United States Citizenship and Immigration Services Director L. Francis Cissna. (Alex Brandon/AP)
Editorial Writer

U.S. Citizenship and Immigration Services erased 300 years of American dreaming this week when it revised its stated purpose from securing “America’s promise as a nation of immigrants” to securing “the homeland” — and, of course, “honoring our values.” The shift is hard to miss: No longer will the country focus on letting people in. Instead, it will work to keep them out. But words are just words, right?

Wrong. How we talk influences how we think; that shouldn’t come as news to anyone. Linguists seized long ago on the theory that the terms we’ve been trained to describe the world with affect how we see that world. Eliminating an idea from the lexicon makes us less likely to devote mental space or energy to it. After all, if it’s not right in front of us, it’s easy for it to flee our often flitting minds. In this case, USCIS is replacing one idea with another and, at least over time, reshaping our conception of the agency’s role — and perhaps of the United States’ relationship to immigration more generally.

The narrative of the United States as a nation of immigrants, of course, was always more aspirational than accurate. For every person who sought these shores out and arrived to a warm welcome, there was another who was brought here in chains, or who couldn’t get through the door, or who got through and years later was locked up in an internment camp. But still, we were working on it. Now, if the Trump administration has its way, we’re not even going to talk about trying anymore.

It’s not the first time the administration has attempted this trick. At the Environmental Protection Agency, a political operative fresh from the Trump campaign trail has instructed grant officers to eliminate “the double C-word” — he means “climate change” — from solicitations before sending them out. The phrase is disappearing from the agency’s website, too, to “reflect the views of the leadership,” and some of its scientists weren’t allowed to present on the topic at a recent conference. An EPA intern spent her summer removing mentions of climate change from social media accounts.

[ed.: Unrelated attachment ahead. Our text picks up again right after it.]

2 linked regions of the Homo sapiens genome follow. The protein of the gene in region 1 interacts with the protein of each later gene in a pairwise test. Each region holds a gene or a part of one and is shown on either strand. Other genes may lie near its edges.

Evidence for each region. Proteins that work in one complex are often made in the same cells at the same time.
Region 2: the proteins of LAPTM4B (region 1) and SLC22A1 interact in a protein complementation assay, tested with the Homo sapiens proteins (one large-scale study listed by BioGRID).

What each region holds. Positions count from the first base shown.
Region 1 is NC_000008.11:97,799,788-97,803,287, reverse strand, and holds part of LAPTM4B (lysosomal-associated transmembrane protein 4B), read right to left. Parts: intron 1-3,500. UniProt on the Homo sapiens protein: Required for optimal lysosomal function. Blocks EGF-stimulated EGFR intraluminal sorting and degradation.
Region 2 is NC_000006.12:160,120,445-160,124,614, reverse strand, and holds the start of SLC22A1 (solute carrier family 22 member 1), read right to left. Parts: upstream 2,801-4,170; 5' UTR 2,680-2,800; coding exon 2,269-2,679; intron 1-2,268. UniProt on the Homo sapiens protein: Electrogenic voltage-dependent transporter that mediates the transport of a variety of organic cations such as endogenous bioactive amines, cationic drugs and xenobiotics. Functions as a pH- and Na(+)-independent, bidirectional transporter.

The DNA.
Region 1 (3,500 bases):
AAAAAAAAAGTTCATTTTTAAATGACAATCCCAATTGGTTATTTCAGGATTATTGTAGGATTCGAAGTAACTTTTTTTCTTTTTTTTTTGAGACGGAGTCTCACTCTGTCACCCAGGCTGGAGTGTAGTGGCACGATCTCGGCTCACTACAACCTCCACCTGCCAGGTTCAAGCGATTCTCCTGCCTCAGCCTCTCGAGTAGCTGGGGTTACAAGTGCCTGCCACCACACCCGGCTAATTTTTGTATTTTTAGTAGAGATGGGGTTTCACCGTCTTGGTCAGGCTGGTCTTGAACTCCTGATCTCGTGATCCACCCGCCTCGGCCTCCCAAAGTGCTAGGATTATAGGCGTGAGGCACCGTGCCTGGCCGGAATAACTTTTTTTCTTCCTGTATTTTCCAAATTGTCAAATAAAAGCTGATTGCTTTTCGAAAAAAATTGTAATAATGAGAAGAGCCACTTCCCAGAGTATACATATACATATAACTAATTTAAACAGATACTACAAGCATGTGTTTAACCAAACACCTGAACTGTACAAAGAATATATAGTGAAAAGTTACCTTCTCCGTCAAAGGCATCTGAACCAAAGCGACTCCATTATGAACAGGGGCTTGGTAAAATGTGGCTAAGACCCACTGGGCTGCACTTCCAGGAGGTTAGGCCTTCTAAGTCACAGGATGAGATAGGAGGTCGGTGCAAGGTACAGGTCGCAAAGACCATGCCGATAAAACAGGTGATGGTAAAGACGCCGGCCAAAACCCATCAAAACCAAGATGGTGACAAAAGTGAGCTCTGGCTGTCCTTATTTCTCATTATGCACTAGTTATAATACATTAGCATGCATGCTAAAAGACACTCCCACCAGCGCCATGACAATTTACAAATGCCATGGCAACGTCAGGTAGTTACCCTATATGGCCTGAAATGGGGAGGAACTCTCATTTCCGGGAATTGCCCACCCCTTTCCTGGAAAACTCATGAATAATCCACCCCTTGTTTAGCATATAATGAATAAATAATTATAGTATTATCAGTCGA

This stifling of speech comes not only in the form of dictates from the top. This fall, the Internet flew into a fury when The Post reported the “banning” of seven terms at the Centers for Disease Control and Prevention: “vulnerable,” “entitlement,” “diversity,” “transgender,” “fetus,” “evidence-based” and “science-based.” As it turned out, the terms (especially the last two) weren’t exactly “banned”; officials were playing politics, aiming to please conservative budgeteers who would have associated the not-so-dirty words with liberal objectives.

Either that’s reassuring, or it’s just the opposite. These civil servants knew that the way to win over the folks with the money was to tweak their terminology, which only underscores the power of words to manipulate thought. And now they’ve abandoned a set of words based in scientific truth. Whether or not they received the funding they were after, the CDC ceded control of the facts to a White House that has labored to wipe them away. Self-censorship is censorship, too.

When the EPA tries to make its employees shut up about climate change, or when CDC employees take it into their own hands to play into the administrations’, it alters the culture within and without. It’s much harder to do your job when you’re not allowed to speak the language that defines it. Researchers may shy from “controversial” topics for fear of reprimand, or they may simply become discouraged. And the Americans watching — especially those who weren’t already engaged trying to stop the world from warming, or to fight for disenfranchised populations — may not take threats as seriously when the most powerful voices in the country have ceased discussing them.

So far, the pushback to the Trump administration’s language games has focused on science. That makes sense; it’s scary to see the government mess with American minds on matters of academic fact. But the USCIS mission overhaul is scary, too, and its goal is the same: By changing words, the White House hopes to change the country.